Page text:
4:45

Indian stock markets opened the day in the green and continued to trade firm. The BSE Sensex was trading higher by 115 points (0.4%) at the time of writing. Telecom, and FMCG were the biggest gainers.

4:56 Today's investing mantra

"Price is what you pay. Value is what you get." - Warren Buffett

This edition of The 5 Minute WrapUp is authored by Ankit Shah (Research Analyst) and Madhu Gupta (Research Analyst).

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11 Responses to "Watch Out! A Huge Bubble is Building Up in India..."

manohar kantak

Jun 18, 2017

Every Government has been doing the same thing, today we are seeing cumulative effect of all their past actions. India is a big country with people having different attitudes. Shutting down Air India will lead to media hijacking the Government . The unemployment problem , the employee strike and hunger strikes, fellow politicians joining the orchestra to make it more realistic. So also the case with MTNL and other PSUs. We cannot expect a single government to do away with all problems in such short period. It is possible in a nation where 100 percent population is patriotic.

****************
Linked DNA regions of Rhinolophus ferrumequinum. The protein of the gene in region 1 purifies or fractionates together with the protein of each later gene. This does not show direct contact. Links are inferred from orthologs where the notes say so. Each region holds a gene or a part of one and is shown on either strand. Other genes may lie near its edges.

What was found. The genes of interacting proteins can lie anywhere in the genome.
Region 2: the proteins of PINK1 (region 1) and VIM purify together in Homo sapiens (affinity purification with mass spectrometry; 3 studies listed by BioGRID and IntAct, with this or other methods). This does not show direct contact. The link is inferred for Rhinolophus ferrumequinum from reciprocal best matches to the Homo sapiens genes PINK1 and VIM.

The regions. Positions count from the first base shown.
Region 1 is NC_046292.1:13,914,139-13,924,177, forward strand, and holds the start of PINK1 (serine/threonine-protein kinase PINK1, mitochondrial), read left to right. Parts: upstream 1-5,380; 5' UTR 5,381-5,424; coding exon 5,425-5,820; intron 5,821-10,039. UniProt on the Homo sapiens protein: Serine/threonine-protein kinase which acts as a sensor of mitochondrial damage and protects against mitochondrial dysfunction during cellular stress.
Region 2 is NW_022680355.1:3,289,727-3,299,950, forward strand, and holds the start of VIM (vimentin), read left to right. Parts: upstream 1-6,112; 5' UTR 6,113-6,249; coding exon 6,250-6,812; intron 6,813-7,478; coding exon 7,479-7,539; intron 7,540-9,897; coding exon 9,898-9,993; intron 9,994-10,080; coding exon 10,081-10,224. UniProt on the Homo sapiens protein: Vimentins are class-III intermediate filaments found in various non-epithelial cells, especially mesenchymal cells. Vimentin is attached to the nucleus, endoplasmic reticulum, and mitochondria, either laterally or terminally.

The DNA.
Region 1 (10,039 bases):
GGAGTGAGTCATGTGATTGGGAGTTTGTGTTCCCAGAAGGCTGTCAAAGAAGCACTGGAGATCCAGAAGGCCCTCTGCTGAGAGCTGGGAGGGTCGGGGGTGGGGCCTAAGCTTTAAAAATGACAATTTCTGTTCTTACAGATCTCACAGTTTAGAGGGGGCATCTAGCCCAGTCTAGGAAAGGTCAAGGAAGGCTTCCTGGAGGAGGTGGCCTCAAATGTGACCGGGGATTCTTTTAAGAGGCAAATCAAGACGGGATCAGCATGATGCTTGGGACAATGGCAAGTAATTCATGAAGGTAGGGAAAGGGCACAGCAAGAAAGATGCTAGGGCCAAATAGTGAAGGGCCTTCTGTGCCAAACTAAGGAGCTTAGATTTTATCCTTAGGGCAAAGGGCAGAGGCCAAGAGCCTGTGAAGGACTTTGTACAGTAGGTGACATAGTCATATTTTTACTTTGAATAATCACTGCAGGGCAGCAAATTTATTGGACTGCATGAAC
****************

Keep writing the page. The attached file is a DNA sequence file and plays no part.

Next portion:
We have to allow the bubble to burst and then change the government and wait for the change, or a war has to break out. That is the normal economic solution for such situation.

Like 

Viswanath

Jun 6, 2016